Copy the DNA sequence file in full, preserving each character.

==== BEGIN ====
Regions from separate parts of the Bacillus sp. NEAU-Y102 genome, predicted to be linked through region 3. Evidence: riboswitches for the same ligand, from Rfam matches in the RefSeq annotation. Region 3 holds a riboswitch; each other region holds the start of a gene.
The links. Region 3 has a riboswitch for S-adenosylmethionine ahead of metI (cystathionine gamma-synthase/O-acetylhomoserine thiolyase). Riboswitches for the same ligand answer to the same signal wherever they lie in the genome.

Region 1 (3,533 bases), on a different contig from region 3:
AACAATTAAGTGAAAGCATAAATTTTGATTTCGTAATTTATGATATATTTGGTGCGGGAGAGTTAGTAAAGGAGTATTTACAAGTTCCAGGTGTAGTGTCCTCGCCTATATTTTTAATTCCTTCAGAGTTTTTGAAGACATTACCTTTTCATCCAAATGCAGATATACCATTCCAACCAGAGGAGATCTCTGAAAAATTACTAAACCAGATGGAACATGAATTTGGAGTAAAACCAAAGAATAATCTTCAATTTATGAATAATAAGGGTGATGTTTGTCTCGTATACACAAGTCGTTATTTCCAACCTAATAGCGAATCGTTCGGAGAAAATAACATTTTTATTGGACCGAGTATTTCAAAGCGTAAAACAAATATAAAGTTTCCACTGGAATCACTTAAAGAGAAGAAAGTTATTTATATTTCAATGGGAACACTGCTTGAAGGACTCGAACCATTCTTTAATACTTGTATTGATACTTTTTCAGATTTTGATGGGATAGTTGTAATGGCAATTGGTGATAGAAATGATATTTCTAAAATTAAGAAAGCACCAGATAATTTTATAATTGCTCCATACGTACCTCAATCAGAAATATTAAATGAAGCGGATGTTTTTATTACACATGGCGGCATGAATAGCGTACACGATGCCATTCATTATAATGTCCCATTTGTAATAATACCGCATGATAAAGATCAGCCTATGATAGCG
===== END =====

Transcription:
Regions from separate parts of the Bacillus sp. NEAU-Y102 genome, predicted to be linked through region 3. Evidence: riboswitches for the same ligand, from Rfam matches in the RefSeq annotation. Region 3 holds a riboswitch; each other region holds the start of a gene.
The links. Region 3 has a riboswitch for S-adenosylmethionine ahead of metI (cystathionine gamma-synthase/O-acetylhomoserine thiolyase). Riboswitches for the same ligand answer to the same signal wherever they lie in the genome.

Region 1 (3,533 bases), on a different contig from region 3:
AACAATTAAGTGAAAGCATAAATTTTGATTTCGTAATTTATGATATATTTGGTGCGGGAGAGTTAGTAAAGGAGTATTTACAAGTTCCAGGTGTAGTGTCCTCGCCTATATTTTTAATTCCTTCAGAGTTTTTGAAGACATTACCTTTTCATCCAAATGCAGATATACCATTCCAACCAGAGGAGATCTCTGAAAAATTACTAAACCAGATGGAACATGAATTTGGAGTAAAACCAAAGAATAATCTTCAATTTATGAATAATAAGGGTGATGTTTGTCTCGTATACACAAGTCGTTATTTCCAACCTAATAGCGAATCGTTCGGAGAAAATAACATTTTTATTGGACCGAGTATTTCAAAGCGTAAAACAAATATAAAGTTTCCACTGGAATCACTTAAAGAGAAGAAAGTTATTTATATTTCAATGGGAACACTGCTTGAAGGACTCGAACCATTCTTTAATACTTGTATTGATACTTTTTCAGATTTTGATGGGATAGTTGTAATGGCAATTGGTGATAGAAATGATATTTCTAAAATTAAGAAAGCACCAGATAATTTTATAATTGCTCCATACGTACCTCAATCAGAAATATTAAATGAAGCGGATGTTTTTATTACACATGGCGGCATGAATAGCGTACACGATGCCATTCATTATAATGTCCCATTTGTAATAATACCGCATGATAAAGATCAGCCTATGATAGCG